To make a WH- word, the structure is a WH- word plus an auxiliary verb plus a subject plus a main verb and then plus an object. For example, ‘Why do you have a dog?’
In this sentence, ‘why’ is the WH- word. ‘Do’ is the auxiliary verb. ‘You’ is the subject. ‘Have’ is the main verb. And ‘dog’ is the object. Easy right?
When answering WH- word questions, we don’t answer by saying ‘yes’ or ‘no’. We answer by giving a full sentence answer. For example if someone says, ‘Why do you have a dog’ you can say ‘I have a dog because …’ and then you give your reasons.
The final type of question we are going to talk about today is called a question tag. We use question tags when we think we know something but we just want to check again. We want to confirm that what we think is right and correct.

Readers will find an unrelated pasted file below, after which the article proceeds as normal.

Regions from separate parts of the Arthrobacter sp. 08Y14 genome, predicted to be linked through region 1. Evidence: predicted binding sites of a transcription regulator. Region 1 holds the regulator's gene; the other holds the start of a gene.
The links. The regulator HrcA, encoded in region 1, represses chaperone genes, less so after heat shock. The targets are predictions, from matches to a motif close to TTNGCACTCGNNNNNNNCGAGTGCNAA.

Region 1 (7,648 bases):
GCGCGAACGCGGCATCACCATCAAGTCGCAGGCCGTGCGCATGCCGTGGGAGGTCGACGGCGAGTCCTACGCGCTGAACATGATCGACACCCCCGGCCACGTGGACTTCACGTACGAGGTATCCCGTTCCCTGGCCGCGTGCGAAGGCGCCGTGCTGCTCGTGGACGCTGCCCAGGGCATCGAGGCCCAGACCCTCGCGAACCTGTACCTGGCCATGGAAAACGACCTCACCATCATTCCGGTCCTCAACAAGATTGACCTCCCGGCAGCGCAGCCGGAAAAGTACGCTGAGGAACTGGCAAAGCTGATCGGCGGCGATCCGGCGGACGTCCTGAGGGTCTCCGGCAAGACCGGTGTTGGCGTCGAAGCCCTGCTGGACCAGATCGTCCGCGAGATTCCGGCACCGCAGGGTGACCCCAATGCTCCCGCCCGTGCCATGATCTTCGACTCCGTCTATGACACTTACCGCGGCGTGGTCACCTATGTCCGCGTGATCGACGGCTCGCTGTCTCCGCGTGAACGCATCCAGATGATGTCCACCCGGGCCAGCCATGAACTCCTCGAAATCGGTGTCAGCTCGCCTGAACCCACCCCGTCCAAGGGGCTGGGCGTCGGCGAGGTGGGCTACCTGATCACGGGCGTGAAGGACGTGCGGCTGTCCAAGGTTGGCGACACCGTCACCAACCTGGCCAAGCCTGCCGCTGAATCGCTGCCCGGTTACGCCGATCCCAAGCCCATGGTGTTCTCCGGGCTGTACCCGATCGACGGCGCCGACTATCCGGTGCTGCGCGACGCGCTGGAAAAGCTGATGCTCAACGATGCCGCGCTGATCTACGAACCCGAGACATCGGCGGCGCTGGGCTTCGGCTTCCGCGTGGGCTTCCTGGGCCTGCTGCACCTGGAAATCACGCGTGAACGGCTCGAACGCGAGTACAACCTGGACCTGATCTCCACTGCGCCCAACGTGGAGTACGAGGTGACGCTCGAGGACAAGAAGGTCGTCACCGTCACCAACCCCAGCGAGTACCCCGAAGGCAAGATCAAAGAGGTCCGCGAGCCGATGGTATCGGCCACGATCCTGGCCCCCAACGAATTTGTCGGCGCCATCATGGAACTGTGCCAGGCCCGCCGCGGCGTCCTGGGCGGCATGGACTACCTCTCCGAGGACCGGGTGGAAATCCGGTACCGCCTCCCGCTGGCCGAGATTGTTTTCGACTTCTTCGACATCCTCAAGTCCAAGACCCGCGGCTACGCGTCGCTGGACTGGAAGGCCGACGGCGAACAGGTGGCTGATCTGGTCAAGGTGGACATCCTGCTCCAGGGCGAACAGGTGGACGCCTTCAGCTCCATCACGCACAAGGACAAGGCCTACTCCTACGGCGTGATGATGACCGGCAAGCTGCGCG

For example, let’s pretend that I think you speak Chinese. I could say ‘You speak Chinese, don’t you?’
Question tags are very easy to make. They have two parts. The first part is a statement and the second part is a tag. Remember we talked about before what a statement is. A statement is a sentence which gives information. It is not a question. If the statement is positive, then the question tag will be negative. If a statement is negative, that means it normally has the words ‘no’ or ‘not’ in it. If a statement is positive, that means it normally doesn’t have the words ‘no’ or ‘not’ in it. Now if the statement is negative, then the question tag will be positive.